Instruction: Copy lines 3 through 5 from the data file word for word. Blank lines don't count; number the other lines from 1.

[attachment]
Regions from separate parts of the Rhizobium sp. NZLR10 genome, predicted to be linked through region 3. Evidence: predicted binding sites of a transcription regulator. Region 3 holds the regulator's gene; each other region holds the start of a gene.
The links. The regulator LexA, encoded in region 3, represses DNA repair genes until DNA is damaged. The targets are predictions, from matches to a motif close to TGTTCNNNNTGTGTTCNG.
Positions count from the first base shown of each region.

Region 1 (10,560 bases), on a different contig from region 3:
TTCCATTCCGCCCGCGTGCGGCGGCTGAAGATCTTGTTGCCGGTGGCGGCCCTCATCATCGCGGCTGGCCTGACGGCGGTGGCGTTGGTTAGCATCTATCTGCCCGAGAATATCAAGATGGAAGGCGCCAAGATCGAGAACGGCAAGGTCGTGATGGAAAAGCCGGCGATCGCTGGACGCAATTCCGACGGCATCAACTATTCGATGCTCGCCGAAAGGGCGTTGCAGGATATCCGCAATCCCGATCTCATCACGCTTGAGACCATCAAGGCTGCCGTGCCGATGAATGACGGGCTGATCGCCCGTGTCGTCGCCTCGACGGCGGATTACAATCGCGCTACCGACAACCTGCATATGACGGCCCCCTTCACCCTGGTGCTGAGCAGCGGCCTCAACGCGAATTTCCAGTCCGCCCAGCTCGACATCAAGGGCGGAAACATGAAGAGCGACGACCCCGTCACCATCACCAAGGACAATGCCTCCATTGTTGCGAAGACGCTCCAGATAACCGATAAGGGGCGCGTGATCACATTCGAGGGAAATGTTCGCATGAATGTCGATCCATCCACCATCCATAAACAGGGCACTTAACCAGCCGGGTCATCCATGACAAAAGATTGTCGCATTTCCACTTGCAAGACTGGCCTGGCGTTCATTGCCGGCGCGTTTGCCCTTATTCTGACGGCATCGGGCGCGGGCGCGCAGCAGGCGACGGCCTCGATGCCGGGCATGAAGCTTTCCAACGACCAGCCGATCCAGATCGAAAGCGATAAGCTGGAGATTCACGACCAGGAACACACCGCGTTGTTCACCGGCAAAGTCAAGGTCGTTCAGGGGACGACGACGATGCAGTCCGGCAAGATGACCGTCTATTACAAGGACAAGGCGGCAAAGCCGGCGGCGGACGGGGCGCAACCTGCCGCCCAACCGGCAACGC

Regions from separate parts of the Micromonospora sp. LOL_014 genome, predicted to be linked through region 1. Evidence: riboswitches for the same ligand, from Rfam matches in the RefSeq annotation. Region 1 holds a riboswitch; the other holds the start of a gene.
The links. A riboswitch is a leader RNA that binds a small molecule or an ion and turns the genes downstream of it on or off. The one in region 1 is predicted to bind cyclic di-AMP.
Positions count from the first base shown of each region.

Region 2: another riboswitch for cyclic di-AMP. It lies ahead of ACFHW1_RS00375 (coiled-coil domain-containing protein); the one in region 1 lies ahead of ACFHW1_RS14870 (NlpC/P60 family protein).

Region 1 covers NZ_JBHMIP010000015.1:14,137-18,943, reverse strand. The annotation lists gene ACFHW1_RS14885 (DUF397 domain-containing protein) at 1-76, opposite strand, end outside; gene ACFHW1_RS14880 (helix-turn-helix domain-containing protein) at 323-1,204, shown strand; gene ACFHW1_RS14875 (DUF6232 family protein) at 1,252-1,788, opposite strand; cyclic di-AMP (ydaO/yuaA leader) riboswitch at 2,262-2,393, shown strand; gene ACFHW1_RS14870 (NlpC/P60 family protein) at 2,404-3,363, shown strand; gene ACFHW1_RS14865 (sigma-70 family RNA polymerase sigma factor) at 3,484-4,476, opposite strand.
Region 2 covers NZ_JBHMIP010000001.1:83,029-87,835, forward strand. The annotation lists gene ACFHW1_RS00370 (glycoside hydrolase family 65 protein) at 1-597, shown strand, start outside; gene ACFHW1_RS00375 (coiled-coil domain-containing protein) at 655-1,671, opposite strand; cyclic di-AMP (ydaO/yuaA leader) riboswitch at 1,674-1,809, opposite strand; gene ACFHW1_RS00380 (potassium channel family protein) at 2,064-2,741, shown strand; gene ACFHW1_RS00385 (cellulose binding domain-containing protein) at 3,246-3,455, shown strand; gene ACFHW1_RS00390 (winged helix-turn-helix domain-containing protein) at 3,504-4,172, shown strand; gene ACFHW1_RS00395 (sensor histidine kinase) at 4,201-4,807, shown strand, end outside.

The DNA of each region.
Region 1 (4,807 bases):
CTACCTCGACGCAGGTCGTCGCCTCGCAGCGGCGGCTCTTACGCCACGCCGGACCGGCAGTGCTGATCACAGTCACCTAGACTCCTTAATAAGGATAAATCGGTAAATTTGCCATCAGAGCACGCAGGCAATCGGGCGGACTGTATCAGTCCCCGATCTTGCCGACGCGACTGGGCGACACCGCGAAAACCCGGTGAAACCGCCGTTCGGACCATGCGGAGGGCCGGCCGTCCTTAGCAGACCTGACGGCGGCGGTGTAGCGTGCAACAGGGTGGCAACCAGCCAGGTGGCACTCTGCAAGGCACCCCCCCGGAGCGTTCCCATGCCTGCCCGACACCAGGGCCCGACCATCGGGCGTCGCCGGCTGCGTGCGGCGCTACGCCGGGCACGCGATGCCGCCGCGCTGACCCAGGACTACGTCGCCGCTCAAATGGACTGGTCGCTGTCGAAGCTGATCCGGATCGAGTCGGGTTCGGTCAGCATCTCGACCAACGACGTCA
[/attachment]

Positions count from the first base shown of each region.

Region 1 (10,560 bases), on a different contig from region 3:
TTCCATTCCGCCCGCGTGCGGCGGCTGAAGATCTTGTTGCCGGTGGCGGCCCTCATCATCGCGGCTGGCCTGACGGCGGTGGCGTTGGTTAGCATCTATCTGCCCGAGAATATCAAGATGGAAGGCGCCAAGATCGAGAACGGCAAGGTCGTGATGGAAAAGCCGGCGATCGCTGGACGCAATTCCGACGGCATCAACTATTCGATGCTCGCCGAAAGGGCGTTGCAGGATATCCGCAATCCCGATCTCATCACGCTTGAGACCATCAAGGCTGCCGTGCCGATGAATGACGGGCTGATCGCCCGTGTCGTCGCCTCGACGGCGGATTACAATCGCGCTACCGACAACCTGCATATGACGGCCCCCTTCACCCTGGTGCTGAGCAGCGGCCTCAACGCGAATTTCCAGTCCGCCCAGCTCGACATCAAGGGCGGAAACATGAAGAGCGACGACCCCGTCACCATCACCAAGGACAATGCCTCCATTGTTGCGAAGACGCTCCAGATAACCGATAAGGGGCGCGTGATCACATTCGAGGGAAATGTTCGCATGAATGTCGATCCATCCACCATCCATAAACAGGGCACTTAACCAGCCGGGTCATCCATGACAAAAGATTGTCGCATTTCCACTTGCAAGACTGGCCTGGCGTTCATTGCCGGCGCGTTTGCCCTTATTCTGACGGCATCGGGCGCGGGCGCGCAGCAGGCGACGGCCTCGATGCCGGGCATGAAGCTTTCCAACGACCAGCCGATCCAGATCGAAAGCGATAAGCTGGAGATTCACGACCAGGAACACACCGCGTTGTTCACCGGCAAAGTCAAGGTCGTTCAGGGGACGACGACGATGCAGTCCGGCAAGATGACCGTCTATTACAAGGACAAGGCGGCAAAGCCGGCGGCGGACGGGGCGCAACCTGCCGCCCAACCGGCAACGC